Elie Wiesel Photo Exhibition gives Extraordinary Look at Novelist, Humanitarian, Leader

Elie Wiesel, Nobel acceptance speech (December 1986); from the exhibit catalogue
Elie Wiesel, Nobel acceptance speech (December 1986); from the exhibition catalogue

Limmud FSU, in partnership with the Shem Olam Institute and the Nativ organization, today opened a photographic survey of the life of Elie Wiesel, at the Israeli Cultural Center in Moscow. The exhibition, Elie Wiesel: from Sighet to New York via France and Israel, will run until the end of September.

Wiesel was a leading supporter of the movement to free Soviet Jewry and in 1966 wrote a highly influential book on the struggle. “It’s fitting that Elie Wiesel was honored in Moscow by the very people he helped free 50 years after writing ‘The Jews of Silence,’” said Chaim Chesler, founder and chair of Limmud FSU. “His memory will serve as an inspiration and a symbol of our triumph.”

Dr. Yoel Rappel, the founder and director of the Elie Wiesel Archive at Boston University, curated the exhibition, which showcases milestones in Wiesel’s life, from his youth before and during the Holocaust to his work as a novelist, journalist, Jewish leader and Nobel Prize winner.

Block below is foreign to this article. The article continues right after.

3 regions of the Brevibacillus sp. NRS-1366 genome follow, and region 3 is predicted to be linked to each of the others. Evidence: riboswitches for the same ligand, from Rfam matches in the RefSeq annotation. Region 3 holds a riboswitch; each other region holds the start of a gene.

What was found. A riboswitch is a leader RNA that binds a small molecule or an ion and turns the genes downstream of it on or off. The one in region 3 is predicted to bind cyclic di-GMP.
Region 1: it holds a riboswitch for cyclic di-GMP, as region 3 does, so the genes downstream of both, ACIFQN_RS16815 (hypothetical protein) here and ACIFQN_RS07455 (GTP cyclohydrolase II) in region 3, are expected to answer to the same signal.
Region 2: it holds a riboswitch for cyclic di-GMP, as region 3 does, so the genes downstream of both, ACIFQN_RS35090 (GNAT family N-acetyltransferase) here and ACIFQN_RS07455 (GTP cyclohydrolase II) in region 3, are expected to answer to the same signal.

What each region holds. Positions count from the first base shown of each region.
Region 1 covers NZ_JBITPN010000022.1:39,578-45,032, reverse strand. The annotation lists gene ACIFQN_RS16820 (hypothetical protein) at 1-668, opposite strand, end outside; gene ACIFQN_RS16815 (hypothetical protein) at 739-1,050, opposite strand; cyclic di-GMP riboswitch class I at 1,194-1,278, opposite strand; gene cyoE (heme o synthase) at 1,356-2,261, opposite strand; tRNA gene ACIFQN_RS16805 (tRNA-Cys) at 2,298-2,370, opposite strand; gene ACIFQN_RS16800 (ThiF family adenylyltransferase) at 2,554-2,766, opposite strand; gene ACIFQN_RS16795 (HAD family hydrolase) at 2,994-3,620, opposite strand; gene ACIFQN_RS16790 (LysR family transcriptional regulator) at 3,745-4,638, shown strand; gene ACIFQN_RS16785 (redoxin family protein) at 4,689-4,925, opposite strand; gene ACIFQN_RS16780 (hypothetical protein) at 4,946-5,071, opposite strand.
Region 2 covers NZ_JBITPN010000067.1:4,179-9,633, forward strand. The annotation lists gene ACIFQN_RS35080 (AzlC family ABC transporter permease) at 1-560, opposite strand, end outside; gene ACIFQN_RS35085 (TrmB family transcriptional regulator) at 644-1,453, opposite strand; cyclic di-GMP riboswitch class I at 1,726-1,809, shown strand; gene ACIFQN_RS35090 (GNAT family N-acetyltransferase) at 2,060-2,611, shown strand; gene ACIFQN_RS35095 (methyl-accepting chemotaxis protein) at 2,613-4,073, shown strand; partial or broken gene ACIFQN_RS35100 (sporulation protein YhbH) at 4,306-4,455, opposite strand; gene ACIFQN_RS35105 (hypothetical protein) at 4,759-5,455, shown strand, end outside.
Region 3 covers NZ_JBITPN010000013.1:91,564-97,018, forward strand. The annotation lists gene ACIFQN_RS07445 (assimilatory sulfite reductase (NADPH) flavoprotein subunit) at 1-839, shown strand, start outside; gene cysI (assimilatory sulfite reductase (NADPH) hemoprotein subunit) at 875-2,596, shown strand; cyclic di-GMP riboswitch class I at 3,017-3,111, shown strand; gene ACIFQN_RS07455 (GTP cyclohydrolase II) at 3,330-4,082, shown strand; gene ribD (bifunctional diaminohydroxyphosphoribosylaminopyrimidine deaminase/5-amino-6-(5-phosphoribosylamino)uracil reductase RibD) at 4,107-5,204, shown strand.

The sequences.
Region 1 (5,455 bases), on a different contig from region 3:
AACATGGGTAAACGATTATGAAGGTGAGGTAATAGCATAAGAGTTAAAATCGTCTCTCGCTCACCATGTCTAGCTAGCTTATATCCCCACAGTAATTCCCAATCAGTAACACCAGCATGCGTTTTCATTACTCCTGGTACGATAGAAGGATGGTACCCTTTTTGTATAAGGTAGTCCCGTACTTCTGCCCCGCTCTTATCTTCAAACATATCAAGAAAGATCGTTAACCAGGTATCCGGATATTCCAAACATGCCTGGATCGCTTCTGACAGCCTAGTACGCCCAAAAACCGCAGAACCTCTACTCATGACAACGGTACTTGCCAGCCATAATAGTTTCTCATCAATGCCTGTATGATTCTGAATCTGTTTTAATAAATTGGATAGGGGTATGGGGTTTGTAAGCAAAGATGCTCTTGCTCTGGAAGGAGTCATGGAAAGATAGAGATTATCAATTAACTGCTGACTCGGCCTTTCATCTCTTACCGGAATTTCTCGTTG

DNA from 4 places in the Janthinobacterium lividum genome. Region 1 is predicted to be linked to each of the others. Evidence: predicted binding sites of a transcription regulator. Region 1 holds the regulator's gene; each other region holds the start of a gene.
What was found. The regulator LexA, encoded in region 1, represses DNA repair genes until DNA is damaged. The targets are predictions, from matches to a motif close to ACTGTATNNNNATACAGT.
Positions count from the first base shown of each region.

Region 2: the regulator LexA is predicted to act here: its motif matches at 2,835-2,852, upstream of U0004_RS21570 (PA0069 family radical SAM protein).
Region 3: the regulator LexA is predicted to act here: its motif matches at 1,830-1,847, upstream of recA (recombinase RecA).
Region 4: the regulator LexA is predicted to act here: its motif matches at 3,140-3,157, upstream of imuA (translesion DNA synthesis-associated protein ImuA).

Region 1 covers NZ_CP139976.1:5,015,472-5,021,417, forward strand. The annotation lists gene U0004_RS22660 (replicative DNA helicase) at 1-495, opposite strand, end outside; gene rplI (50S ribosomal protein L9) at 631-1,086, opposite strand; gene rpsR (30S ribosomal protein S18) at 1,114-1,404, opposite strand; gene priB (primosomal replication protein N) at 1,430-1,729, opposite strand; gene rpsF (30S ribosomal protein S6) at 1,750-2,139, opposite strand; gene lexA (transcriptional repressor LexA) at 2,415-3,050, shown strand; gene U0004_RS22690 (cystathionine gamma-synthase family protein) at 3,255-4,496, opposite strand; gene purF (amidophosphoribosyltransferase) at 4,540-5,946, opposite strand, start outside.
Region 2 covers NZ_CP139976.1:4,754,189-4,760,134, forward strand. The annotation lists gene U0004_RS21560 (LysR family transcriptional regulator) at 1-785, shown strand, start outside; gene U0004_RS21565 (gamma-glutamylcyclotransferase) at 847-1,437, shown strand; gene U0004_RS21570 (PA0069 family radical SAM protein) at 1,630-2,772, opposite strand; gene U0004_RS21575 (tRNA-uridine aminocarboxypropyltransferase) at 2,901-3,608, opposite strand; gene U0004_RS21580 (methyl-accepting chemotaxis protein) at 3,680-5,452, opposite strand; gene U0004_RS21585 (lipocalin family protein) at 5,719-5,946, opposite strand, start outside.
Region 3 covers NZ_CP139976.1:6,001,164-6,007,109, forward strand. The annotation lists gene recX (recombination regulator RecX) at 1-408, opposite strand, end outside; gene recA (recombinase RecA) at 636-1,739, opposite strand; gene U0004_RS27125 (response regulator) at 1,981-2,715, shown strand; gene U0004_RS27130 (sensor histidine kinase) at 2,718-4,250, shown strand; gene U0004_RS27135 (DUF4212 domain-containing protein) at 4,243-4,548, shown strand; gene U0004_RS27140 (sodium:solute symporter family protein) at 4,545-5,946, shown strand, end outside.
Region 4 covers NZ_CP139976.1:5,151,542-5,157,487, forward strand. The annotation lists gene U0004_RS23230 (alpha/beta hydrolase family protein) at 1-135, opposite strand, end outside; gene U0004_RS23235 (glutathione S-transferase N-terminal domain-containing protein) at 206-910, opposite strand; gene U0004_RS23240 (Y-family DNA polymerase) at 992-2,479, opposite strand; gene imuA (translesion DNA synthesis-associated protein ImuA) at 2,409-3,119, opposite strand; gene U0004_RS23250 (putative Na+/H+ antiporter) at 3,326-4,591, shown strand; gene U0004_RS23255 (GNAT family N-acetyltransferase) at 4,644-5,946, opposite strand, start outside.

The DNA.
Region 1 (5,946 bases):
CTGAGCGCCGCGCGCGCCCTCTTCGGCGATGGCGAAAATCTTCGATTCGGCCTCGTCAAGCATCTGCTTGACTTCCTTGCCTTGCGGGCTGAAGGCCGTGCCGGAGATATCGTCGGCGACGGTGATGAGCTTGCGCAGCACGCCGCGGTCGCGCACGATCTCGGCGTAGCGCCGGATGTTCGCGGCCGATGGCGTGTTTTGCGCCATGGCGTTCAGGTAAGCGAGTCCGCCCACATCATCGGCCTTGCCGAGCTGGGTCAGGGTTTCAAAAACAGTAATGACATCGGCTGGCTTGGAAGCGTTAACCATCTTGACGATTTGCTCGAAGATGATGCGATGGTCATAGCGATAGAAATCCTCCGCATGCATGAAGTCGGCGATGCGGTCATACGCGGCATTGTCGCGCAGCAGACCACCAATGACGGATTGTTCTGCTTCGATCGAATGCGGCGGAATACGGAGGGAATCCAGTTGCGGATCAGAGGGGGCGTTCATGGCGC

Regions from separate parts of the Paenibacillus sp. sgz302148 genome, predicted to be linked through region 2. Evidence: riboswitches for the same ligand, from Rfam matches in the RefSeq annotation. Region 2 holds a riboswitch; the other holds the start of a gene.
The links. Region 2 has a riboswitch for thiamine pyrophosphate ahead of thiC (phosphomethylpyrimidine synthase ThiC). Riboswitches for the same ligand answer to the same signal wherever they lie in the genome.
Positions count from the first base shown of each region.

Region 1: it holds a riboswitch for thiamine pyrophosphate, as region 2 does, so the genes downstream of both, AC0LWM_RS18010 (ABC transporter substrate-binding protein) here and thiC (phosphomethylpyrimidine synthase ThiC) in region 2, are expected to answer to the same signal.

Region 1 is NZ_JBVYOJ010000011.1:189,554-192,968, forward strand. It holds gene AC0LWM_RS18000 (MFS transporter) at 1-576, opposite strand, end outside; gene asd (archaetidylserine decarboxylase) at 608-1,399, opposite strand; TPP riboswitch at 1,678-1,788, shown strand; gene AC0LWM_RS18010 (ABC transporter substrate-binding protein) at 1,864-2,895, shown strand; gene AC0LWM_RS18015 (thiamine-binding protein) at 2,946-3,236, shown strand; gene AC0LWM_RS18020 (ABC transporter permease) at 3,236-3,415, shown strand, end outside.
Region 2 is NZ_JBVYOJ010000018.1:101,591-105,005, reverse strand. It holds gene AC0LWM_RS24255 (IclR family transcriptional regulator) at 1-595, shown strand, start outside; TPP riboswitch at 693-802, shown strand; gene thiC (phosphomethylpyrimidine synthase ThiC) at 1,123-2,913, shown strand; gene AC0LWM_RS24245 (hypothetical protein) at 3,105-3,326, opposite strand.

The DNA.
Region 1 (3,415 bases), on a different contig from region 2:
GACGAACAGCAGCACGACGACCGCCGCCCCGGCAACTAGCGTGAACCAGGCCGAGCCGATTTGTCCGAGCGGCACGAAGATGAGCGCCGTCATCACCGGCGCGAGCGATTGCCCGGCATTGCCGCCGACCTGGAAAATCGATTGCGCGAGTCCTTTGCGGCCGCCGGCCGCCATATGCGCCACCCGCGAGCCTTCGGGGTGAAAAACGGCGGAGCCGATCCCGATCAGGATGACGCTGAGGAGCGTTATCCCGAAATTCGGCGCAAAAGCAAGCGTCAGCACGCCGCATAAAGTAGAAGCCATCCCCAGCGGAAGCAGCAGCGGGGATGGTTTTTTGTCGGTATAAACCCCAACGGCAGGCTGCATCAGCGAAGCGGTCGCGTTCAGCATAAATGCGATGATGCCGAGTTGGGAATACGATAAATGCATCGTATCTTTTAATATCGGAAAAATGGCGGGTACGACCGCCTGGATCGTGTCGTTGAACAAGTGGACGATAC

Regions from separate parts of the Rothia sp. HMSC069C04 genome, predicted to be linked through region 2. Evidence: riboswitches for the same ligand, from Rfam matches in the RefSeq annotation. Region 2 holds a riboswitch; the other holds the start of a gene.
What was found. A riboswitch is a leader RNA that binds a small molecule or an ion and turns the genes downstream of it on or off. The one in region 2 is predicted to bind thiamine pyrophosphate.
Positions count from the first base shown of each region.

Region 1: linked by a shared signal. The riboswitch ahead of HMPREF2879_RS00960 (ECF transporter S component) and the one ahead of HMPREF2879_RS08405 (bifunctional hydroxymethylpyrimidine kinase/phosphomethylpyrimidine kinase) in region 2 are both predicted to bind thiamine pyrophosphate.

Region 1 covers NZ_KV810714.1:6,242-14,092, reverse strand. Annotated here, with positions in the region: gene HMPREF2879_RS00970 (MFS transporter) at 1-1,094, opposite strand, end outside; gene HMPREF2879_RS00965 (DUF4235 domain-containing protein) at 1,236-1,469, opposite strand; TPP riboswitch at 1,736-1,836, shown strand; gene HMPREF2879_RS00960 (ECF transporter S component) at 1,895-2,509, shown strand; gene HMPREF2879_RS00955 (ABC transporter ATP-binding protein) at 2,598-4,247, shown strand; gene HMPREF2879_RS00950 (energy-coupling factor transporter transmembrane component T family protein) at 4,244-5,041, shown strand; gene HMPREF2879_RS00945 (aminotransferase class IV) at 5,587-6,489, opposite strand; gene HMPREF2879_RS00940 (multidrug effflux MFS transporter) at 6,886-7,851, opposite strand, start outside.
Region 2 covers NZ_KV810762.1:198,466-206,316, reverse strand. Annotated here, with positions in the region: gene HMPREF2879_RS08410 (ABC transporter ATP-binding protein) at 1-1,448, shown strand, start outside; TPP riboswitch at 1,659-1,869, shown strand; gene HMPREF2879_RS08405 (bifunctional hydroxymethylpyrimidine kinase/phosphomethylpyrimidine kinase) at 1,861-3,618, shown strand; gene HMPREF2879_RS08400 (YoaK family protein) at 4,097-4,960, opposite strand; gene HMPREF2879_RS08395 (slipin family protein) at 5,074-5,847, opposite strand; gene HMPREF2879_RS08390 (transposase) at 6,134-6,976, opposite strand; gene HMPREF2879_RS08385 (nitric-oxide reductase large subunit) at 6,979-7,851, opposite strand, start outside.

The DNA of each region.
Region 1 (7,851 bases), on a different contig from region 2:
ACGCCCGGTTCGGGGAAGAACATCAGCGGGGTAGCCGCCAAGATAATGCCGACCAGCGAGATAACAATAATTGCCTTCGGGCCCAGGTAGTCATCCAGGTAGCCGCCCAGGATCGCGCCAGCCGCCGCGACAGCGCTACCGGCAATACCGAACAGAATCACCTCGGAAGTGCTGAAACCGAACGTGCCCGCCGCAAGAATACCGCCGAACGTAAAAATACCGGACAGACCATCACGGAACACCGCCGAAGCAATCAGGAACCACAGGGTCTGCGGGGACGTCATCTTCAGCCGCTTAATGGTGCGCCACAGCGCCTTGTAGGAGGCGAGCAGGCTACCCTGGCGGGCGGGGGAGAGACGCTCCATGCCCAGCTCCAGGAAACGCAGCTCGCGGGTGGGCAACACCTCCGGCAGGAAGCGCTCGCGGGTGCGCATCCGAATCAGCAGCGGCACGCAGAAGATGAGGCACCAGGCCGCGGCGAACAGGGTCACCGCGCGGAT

“When I asked Wiesel how the struggle for Soviet Jewry is more important than the struggle for Holocaust awareness, he replied: ‘the Jews of Europe were exterminated physically by the Nazis; the Jews of the Soviet Union were being destroyed spiritually. The first we were unable to avoid, but we must prevent the second from succeeding,’” said Rappel.

Wiesel was born in 1928 in Sighet, Transylvania, now in Romania. He was just 15 years old when the Nazis deported him and his family to Auschwitz. His mother and younger sister perished, yet his two older sisters survived. Elie and his father were later transported to the Buchenwald concentration camp, where his father died shortly before the camp was liberated in April 1945.

In 1978, President Jimmy Carter appointed Wiesel as chairman of the President’s Commission on the Holocaust. In 1980, he became the founding chairman of the U.S. Holocaust Memorial Council. Wiesel and his wife Marion established the Elie Wiesel Foundation for Humanity, to combat indifference, intolerance and injustice. During his lifetime, Wiesel received 140 honorary degrees from institutions of higher learning all over the world.

The entire exhibition may be viewed or downloaded here.